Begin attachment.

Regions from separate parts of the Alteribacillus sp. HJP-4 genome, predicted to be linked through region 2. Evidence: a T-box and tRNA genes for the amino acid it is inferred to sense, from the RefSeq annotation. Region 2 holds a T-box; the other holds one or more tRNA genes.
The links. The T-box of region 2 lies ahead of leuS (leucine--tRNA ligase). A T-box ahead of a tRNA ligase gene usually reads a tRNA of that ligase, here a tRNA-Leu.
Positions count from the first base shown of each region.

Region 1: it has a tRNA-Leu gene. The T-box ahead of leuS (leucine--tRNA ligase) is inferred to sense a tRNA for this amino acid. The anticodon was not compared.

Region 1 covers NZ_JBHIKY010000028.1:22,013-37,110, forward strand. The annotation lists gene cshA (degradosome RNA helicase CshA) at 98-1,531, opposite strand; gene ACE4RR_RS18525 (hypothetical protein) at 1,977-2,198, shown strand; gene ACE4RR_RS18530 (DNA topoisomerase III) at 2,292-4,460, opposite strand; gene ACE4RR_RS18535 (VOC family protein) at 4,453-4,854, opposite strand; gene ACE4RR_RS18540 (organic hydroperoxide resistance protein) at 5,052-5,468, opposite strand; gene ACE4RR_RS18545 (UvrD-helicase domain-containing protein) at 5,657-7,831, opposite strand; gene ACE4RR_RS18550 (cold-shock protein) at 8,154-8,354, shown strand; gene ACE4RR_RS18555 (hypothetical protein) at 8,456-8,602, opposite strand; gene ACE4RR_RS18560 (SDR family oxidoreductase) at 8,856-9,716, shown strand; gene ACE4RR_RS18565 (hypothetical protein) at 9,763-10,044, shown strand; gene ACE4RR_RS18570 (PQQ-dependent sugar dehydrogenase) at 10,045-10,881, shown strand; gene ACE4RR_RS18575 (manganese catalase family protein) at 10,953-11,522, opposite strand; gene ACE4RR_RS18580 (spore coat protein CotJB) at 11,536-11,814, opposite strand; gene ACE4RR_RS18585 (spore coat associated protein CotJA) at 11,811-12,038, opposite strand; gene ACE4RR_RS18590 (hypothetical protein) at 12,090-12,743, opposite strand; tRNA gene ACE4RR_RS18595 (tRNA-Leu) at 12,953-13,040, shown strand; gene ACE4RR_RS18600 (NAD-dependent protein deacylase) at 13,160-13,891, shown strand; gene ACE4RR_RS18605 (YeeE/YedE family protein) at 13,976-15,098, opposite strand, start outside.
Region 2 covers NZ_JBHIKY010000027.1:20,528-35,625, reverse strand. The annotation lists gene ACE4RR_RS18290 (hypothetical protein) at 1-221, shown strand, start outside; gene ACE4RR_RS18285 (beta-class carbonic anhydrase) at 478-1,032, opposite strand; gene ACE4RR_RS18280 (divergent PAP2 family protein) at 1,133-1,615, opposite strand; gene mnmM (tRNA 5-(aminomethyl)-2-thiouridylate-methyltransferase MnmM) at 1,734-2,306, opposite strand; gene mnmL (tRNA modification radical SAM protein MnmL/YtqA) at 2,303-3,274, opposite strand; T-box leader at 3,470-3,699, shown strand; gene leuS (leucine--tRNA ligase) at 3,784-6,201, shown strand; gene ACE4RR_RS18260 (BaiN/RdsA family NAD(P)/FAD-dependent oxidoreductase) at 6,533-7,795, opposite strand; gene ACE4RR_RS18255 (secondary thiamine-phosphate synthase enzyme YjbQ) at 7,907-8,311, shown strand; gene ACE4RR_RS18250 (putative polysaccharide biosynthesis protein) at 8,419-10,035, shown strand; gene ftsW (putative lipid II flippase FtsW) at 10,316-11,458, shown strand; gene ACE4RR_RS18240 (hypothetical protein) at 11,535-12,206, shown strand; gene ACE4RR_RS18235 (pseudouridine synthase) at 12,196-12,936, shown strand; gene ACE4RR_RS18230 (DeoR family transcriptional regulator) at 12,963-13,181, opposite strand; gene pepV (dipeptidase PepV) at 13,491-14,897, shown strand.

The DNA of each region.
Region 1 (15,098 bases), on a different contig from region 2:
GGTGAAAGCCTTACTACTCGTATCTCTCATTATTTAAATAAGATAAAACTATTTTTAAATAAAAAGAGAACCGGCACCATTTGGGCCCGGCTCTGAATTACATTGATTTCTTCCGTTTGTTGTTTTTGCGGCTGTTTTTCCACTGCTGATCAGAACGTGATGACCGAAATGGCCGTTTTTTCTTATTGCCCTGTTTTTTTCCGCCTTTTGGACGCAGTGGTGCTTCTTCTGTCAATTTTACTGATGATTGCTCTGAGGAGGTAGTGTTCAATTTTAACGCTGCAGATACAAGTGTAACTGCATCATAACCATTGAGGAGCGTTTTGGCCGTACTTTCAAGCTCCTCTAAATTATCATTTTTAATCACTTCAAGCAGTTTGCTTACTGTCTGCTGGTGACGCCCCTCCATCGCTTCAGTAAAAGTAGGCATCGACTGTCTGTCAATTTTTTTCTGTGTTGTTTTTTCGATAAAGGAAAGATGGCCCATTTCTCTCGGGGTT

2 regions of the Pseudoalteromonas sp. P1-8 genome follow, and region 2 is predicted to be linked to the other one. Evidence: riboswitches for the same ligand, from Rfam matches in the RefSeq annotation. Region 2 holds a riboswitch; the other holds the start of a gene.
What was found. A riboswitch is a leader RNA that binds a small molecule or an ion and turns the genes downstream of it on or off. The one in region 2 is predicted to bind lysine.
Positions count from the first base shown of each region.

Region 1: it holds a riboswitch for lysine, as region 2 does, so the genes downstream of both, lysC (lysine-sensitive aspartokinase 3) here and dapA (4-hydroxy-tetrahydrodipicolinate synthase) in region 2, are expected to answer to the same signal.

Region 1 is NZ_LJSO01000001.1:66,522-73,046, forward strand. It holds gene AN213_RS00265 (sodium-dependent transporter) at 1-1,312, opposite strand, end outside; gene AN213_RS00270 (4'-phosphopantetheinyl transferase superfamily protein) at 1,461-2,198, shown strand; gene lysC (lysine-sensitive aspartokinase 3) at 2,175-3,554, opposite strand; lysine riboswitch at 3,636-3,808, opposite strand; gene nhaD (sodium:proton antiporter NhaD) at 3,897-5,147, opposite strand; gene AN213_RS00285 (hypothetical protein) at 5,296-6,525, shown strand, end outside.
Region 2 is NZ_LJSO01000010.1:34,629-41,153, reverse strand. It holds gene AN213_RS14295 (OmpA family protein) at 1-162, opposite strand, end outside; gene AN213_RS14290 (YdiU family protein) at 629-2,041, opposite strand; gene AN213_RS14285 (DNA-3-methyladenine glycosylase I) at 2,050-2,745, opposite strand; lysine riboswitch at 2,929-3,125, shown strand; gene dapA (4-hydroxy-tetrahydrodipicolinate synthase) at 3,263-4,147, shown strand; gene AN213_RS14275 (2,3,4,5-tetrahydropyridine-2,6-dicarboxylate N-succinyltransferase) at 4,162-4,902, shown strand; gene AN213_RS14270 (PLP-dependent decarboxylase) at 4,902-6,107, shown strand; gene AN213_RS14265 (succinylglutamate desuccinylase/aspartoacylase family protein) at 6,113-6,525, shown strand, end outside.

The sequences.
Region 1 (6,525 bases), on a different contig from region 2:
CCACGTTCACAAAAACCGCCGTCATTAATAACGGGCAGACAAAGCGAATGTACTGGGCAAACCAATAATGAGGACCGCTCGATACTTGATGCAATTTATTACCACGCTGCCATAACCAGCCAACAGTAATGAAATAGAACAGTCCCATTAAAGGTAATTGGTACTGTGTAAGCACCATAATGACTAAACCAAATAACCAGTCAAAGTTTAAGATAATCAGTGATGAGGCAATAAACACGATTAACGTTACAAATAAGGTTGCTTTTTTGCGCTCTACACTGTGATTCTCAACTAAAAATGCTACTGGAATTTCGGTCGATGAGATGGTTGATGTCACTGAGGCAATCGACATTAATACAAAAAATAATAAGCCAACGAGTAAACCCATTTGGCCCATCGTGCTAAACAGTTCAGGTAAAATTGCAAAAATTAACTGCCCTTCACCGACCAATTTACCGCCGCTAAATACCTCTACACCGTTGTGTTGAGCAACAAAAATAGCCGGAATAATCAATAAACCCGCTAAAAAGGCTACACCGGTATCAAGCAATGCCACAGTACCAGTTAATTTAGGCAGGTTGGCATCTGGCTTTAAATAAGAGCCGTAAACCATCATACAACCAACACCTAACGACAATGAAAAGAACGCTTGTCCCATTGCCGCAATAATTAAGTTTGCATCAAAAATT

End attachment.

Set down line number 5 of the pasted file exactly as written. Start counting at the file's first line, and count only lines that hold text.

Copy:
Region 1 covers NZ_JBHIKY010000028.1:22,013-37,110, forward strand. The annotation lists gene cshA (degradosome RNA helicase CshA) at 98-1,531, opposite strand; gene ACE4RR_RS18525 (hypothetical protein) at 1,977-2,198, shown strand; gene ACE4RR_RS18530 (DNA topoisomerase III) at 2,292-4,460, opposite strand; gene ACE4RR_RS18535 (VOC family protein) at 4,453-4,854, opposite strand; gene ACE4RR_RS18540 (organic hydroperoxide resistance protein) at 5,052-5,468, opposite strand; gene ACE4RR_RS18545 (UvrD-helicase domain-containing protein) at 5,657-7,831, opposite strand; gene ACE4RR_RS18550 (cold-shock protein) at 8,154-8,354, shown strand; gene ACE4RR_RS18555 (hypothetical protein) at 8,456-8,602, opposite strand; gene ACE4RR_RS18560 (SDR family oxidoreductase) at 8,856-9,716, shown strand; gene ACE4RR_RS18565 (hypothetical protein) at 9,763-10,044, shown strand; gene ACE4RR_RS18570 (PQQ-dependent sugar dehydrogenase) at 10,045-10,881, shown strand; gene ACE4RR_RS18575 (manganese catalase family protein) at 10,953-11,522, opposite strand; gene ACE4RR_RS18580 (spore coat protein CotJB) at 11,536-11,814, opposite strand; gene ACE4RR_RS18585 (spore coat associated protein CotJA) at 11,811-12,038, opposite strand; gene ACE4RR_RS18590 (hypothetical protein) at 12,090-12,743, opposite strand; tRNA gene ACE4RR_RS18595 (tRNA-Leu) at 12,953-13,040, shown strand; gene ACE4RR_RS18600 (NAD-dependent protein deacylase) at 13,160-13,891, shown strand; gene ACE4RR_RS18605 (YeeE/YedE family protein) at 13,976-15,098, opposite strand, start outside.